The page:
Get Good Sleep 

   

 So many things can be attributed to the irregularity of sleep or the lack of it. Your concentration slips out frequently. Your memory is fuzzled. Your body feels tired, and has no energy. These are all detrimental to the patients under your care. Most importantly, it poses a real danger to your health. 

 Those who sleep 7-9 hours a day are proven to be healthier, fitter, and less likely to be obese or suffer from any other health issues. 

  “But wait…” you say. “I can’t do that! I work shifts.”  

 Don’t worry. Remember that you can space out your sleeps into naps if a long period of rest is not available to you. 

 There are so many benefits to getting enough sleep. Some of them are: 

 
	 Increased concentration 
	 Better cognitive abilities 
	 Less risk of cardiovascular diseases 
	 Reduced chances of depression 
 

 And so on. 

 Prayer, or meditation 

   

 Gratitude upon waking up, or when facing a difficult time, is one of the  best  habits you can form. This mindset of abundance primes you to cope better with challenging situations or periods of your life. Because you are always grateful for the things that you currently have, it negates the negative impact of focusing on the things you don’t have, or would like to be better. 

 Prayer and meditation helps you re-orient yourself to set your most important priorities. It also serves as a good “brain detox”. 

 Your life might be busy and hectic. By devoting some time to honing your spiritual center, you will learn to make sense and derive meaning in a chaotic world. 

 If you don’t know how to meditate, here’s the  5-minute meditation trick every nurse needs to know . 

 Exercise in moderation 

   

 At MIMS Career we all know most of you nurses are very tired. However, exercise is something that still should not be neglected. 

 Take walks. Walking can also be a form of meditation. Just walk a few minutes, being mindful of your surroundings and focusing on your surroundings. Try and get into the habit of exercising, too. It has many benefits which I’m sure you’re aware of. If you want a healthy mind, it has to start with care of the body. 

 No gym membership? Try some no-equipment home exercises.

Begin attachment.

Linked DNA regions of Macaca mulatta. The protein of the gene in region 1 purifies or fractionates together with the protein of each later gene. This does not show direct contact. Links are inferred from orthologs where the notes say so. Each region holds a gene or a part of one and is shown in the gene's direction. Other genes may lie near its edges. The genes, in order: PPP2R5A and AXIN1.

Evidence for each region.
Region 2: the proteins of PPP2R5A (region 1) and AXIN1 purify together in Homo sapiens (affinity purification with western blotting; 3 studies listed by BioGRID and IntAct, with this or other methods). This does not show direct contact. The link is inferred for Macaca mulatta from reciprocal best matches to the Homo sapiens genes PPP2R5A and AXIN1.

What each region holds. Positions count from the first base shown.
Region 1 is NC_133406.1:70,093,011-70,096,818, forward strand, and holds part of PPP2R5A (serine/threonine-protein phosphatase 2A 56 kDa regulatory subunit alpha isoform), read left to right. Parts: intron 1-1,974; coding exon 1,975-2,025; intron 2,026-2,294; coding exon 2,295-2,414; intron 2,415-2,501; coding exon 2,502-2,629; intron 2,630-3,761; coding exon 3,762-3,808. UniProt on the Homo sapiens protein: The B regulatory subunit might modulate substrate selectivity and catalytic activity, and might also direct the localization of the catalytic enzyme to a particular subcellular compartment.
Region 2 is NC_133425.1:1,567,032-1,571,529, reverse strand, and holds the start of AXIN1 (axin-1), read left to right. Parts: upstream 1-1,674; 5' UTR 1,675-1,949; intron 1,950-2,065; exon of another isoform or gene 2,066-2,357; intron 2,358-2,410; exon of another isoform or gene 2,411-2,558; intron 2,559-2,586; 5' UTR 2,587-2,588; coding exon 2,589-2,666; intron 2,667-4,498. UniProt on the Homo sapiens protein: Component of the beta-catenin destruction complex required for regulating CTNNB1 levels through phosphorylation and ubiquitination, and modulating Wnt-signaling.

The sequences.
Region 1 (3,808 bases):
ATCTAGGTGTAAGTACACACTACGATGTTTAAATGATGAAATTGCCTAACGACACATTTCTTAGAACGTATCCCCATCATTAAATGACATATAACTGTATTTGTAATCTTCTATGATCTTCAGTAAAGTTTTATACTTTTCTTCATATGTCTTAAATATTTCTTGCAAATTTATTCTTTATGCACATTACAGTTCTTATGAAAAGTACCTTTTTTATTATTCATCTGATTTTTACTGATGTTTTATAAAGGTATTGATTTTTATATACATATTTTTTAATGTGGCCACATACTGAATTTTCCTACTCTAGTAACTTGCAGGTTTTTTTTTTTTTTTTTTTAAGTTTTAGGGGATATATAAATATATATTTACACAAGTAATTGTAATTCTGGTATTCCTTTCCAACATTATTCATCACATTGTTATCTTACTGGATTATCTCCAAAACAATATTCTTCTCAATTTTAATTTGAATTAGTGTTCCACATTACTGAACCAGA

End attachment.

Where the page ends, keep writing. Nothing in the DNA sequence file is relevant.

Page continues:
Eat Healthy 

   

 Eat small, frequent meals as opposed to large meals in one sitting. 

 Those working shifts have a tendency to grab whatever food is available, and that is unhealthy. Try to prepare healthy snacks that you can bring to workplace, like cut fruits. 

 Pack food to work. Cooking packed lunches are a lot healthier because you are aware of what you put into your body. Experiment with simple 1-dish meals. They are light enough to bring in one container, and can simply be reheated in a microwave. 

 If going home to eat, experiment with freezing your prepared meals, or slow-marinading meat that you can throw in the oven right when you get back home. YouTube channels like Tasty can give you many ideas. 

 Consume Great Content 

   

 Read, even if you can only do it for ten minutes a day. If done every day, you’ll eventually finish many books in a year. 

 Podcasts and audiobooks are good to listen to on your commute.  Here’s a helpful article also written by me about getting started with podcasts.  

 The world’s most successful people all read at least one book a week. You don’t have to do that, but that goes to show how important the value of reading good content is. 

 By “good”, I don’t mean Facebook posts or tweets. I mean real, thought-provoking forms of prose that teach you something new. 

 Over time, just by doing 10 minutes a day, you’ll have more knowledge on different topics. It will make you a better writer, speaker, and you’ll develop a personality that future employers would absolutely love whenever you go for interviews. You will view the world in a different lens. 

  Here’s a great reading list for you to get started if you like.  

 Write down and review your goals every day 

   

 What are your goals? Write them down. Both short and long term. 

 Then do something that gets you closer to your long term goals every day. 

 Getting out of the rut that is your daily grind can be difficult, but very rewarding when done right. The location and working environment you’re in can make or break your learning curve towards attaining your career goals. 

 Which is why you should give MIMS Career a shot. Browse through our extensive directory of nursing jobs across Malaysia, Singapore, Indonesia, Philippines, and more countries coming soon. Upload your resume and be notified of jobs you might be interested in. 

 Sign up for free, and discover the change of pace in life that you need to get out of autopilot today.

How Nurses Can Get Out of "Survival Mode"

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 Emergency Nursing 

 Emergency medicine, formerly known in some countries as accident and emergency medicine (A&E), is the medical specialty involving care for  undifferentiated and unscheduled patients with illnesses or injuries requiring immediate medical attention.  

 Overview 

 As first-line providers, emergency nurses and doctors are responsible for: 

 
	 initiating investigations and interventions to diagnose and/or treat patients in the acute phase